Issue 873 • March 28, 2018
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RVing Tip of the Day
Read yesterday’s tip: Beef up your towable/camper charge wiring.
Did you miss the latest RV Travel Newsletter? If so, read it here.
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Full-timers: Need an RV Home Base?
Then you need Americas Mailbox! You’ll enjoy great tax advantages with your South Dakota “residency,” like no state income tax and low insurance rates (second lowest in the USA says the Insurance Information Institute). Many plans are available. View the video where RV Travel editor Chuck Woodbury talks with Americas Mailbox owner Don Humes. Or click here to learn more or enroll.
Murphy’s Law regarding RVs
Putting off RV repairs will catch up with you in a hurry. The RV corollary to Murphy’s Law says that little problem will become your biggest problem when you have the least time, or you’re in the worst location, to fix it.
With electricity expert Mike Sokol
Everyone is obsessed with tire pressure, but I never see much mention of the proper torque for lug nuts. I’ll sometimes hear stories about how they just loosened up and the wheel fell off on an exit ramp or whatever. Sorry, but lug nuts don’t “just loosen up” unexpectedly. If you do have a tire changed you should not only tighten the lug nuts to the correct torque for the installation, but you should recheck them a few hundred miles later, too. You’ll be surprised that a few of the lug nuts may have loosened up a bit just from settling in. I suggest you buy a torque wrench. Find the correct torque for your exact vehicle with aluminum or steel wheels (yes, the torque values are different) and check your lug nut (or bolt) torque at least once a season and preferably before any major trip. Don’t expect the kid down at the Jiffy Tire shop to do this correctly. Your life is literally riding on your tires and wheels, so take them seriously.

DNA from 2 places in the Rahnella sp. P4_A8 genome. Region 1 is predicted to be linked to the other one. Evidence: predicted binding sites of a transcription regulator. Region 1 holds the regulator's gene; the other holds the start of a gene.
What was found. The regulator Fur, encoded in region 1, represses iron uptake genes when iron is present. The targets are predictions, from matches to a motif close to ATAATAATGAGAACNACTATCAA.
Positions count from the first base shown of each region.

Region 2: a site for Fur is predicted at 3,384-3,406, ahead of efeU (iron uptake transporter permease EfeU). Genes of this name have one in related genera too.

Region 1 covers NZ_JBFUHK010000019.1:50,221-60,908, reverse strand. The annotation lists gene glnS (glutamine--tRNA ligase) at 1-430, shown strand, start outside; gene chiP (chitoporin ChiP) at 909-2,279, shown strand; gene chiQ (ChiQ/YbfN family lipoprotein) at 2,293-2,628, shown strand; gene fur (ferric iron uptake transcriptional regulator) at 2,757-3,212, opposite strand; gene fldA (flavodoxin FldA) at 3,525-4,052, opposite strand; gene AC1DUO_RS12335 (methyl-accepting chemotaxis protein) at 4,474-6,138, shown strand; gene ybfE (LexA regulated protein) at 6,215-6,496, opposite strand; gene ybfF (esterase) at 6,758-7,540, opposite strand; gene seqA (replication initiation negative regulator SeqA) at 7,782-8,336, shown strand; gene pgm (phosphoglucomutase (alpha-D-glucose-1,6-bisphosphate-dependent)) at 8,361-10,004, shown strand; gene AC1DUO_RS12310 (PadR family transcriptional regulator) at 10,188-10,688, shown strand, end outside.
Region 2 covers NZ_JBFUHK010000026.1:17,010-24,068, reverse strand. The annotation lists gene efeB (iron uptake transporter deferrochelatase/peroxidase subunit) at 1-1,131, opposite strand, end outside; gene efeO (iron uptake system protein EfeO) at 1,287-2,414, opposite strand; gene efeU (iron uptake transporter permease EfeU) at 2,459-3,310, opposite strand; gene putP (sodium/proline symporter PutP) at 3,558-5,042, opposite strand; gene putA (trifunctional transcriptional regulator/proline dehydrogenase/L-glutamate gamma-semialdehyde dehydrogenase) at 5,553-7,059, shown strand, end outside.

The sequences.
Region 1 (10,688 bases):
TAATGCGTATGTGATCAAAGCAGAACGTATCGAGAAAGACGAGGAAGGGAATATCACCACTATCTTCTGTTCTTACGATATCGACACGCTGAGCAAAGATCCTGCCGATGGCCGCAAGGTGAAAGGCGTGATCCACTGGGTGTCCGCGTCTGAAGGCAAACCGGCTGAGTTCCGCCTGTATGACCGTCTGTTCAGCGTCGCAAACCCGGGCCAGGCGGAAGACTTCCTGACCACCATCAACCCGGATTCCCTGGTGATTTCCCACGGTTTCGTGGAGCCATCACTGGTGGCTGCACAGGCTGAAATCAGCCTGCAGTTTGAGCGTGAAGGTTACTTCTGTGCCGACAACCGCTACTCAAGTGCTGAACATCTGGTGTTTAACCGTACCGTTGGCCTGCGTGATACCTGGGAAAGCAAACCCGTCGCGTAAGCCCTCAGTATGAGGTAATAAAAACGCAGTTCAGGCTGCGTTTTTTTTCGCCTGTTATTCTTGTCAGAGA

Mesh laundry bags for running delicate items in the wash make great shower-house totes to carry your towel, shampoo, etc. Tie a ribbon on it so once you’re back at the RV you can hang it up to dry. Our thanks to Wendy W.
HOT TOPIC AT RV TRAVEL.COM
How to handle water needs when boondocking.
Fire Extinguishing Aerosol, Two-pack
The First Alert Tundra Fire Extinguishing Aerosol Spray is easier to use and discharges 4 times longer than traditional fire extinguishers. With an aerosol nozzle and portable size, it’s suited for the kitchen, car, garage, boat or RV. The formula wipes away with a damp cloth & is biodegradable. Learn more or order.
WEBSITES OF THE DAY
Spotted By Locals
If you’re traveling somewhere new and want to see what the locals like, this is the site for you. Locals list their favorite places, restaurants, bars, parks, etc., so you can stay away from the more “touristy” spots.
Everything you’ll ever want to know about food news. Going to a new city and want to know where to eat? Consult Eater. Actually, just consult Eater for everything. It’s the best.
Waiting 49 minutes to speak to a human about a customer service issue isn’t exactly how you planned on spending your afternoon, right? GetHuman does all the hard work for you. They’ll give you the direct phone number, or email, for a human to contact at hundreds of companies so you can avoid all those robots.